In our hurry to be a perfect parent, we risk excessive discipline or over indulgence. Keep the balance. Be a parent, friend, guide and mentor to your child.

When we react to child behavior with anger, stress and strain, we may be trying too hard to help our children succeed in living up to our expectations.

 

We parents want our children to follow our rules, but the parenting strategy we employ to make that happen may undermine our objective, cause us pointless parent frustration and cause the child needless suffering.

 

Reacting with impatience and anger to motivate your child to do as you say makes parenting children a miserable strain and drain AND it doesn’t really work.

 

While routinely reacting to a child’s lapse in behavior with harsh, angry criticism, pitiful complaining and intimidating demands is a common parenting strategy, it can undermine the child’s ability to succeed in life.

 

You may get your child to comply with your demand by yelling, threatening or complaining in extreme frustration, but the intense dissatisfaction you express erodes the child’s self-confidence and self-esteem.

 

This emotional erosion not only causes the child needless suffering, it ends up lowering the child’s ability to perform and ends up worsening the child’s behavior problem in the long run.

 

Raising kids who are self-motivated to be successful requires that we honor their need to believe in themselves.

 

When children believe in themselves, they feel motivated to do their best to live up to their parent’s positive expectations, as well as the expectations of teachers.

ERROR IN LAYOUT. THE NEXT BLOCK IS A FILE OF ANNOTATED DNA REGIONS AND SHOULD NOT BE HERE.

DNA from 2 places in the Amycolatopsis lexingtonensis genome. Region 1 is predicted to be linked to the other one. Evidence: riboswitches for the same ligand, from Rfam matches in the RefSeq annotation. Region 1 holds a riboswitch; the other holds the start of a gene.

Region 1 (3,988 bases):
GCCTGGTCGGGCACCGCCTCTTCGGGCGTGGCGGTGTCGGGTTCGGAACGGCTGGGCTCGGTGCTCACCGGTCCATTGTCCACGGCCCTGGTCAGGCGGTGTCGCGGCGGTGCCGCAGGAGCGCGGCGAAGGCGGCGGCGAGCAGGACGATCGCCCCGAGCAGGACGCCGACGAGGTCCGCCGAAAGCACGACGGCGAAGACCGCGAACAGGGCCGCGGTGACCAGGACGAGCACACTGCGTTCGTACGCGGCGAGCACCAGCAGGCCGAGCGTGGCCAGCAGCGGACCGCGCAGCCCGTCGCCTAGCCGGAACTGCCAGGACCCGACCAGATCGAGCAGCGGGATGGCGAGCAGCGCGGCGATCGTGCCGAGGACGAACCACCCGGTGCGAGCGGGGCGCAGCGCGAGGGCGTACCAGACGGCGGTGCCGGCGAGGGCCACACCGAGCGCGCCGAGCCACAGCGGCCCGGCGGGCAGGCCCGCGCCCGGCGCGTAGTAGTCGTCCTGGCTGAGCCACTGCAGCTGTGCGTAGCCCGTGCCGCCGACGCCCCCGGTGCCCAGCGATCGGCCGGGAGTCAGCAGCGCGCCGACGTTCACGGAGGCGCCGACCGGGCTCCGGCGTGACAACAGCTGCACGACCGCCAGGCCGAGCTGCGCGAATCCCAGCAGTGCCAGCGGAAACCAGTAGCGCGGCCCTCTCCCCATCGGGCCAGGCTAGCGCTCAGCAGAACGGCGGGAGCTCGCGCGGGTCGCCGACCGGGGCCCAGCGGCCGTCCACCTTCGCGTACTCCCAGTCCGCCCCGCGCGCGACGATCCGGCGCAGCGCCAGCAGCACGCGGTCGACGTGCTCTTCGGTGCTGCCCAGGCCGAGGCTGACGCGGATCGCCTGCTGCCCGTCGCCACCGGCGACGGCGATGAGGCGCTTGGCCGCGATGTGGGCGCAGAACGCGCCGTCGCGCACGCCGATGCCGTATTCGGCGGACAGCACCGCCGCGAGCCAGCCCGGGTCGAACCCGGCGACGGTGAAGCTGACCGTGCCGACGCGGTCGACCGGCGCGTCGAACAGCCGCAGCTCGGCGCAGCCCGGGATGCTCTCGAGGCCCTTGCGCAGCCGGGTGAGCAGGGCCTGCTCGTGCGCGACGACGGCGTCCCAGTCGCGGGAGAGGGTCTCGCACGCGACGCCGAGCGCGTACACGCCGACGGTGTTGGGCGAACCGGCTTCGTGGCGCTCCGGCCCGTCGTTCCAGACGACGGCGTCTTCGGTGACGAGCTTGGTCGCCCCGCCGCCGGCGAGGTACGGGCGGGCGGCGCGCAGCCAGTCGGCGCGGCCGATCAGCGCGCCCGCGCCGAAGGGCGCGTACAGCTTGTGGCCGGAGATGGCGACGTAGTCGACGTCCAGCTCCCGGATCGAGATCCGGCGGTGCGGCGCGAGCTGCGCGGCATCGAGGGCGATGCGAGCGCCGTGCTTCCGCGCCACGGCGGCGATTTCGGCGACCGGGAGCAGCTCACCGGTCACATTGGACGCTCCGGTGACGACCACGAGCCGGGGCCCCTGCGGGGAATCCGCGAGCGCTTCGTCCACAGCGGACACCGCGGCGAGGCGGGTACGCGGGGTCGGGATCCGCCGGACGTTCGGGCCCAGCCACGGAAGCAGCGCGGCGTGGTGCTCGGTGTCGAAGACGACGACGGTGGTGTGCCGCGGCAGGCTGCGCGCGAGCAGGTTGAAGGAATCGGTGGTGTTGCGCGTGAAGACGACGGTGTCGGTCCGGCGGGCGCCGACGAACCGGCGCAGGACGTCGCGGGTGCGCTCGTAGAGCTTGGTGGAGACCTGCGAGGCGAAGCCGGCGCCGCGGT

Build Self Confidence In Children

Love your children the way they are. Each child is unique, each child is special.

They see themselves capable of succeeding, and this can develop into a long term pattern of positive motivation.

 

When a child sees himself as capable of succeeding, the child has the motivation to do what it takes to succeed.

 

So the parent advice we need is how to constructively and compassionately lead children into higher performance.

 

The answer is for the parent to lose the habit of angry criticism and complaining.  Replace it with closer supervision and more constructive involvement in the parent child relationship.

 

Calmly guide your child to follow the rule that he breaks.  Each time that you help her to successfully follow the rule her self-discipline grows stronger.

 

Pro-actively engage the child in, say, flushing the toilet, turning off the light when he leaves the room, closing his drawers, cleaning up his mess before moving into another activity, instead of impatiently criticizing, complaining or blowing your top.

 

When you see her about to, say, use her fingers to eat her pasta, remind her to use her fork.  When she follows the rule, even with your help, she see’s herself succeeding.  You can nurture her self-esteem further by saying something like, “Good work.”

 

Each time you give your child the help he needs to succeed, your child receives a “training” that develops his drive and commitment to success.

 

Admittedly, following this parenting advice for raising successful children takes work, but it is proves less taxing and far more constructive, than relying on reactions of extreme harshness.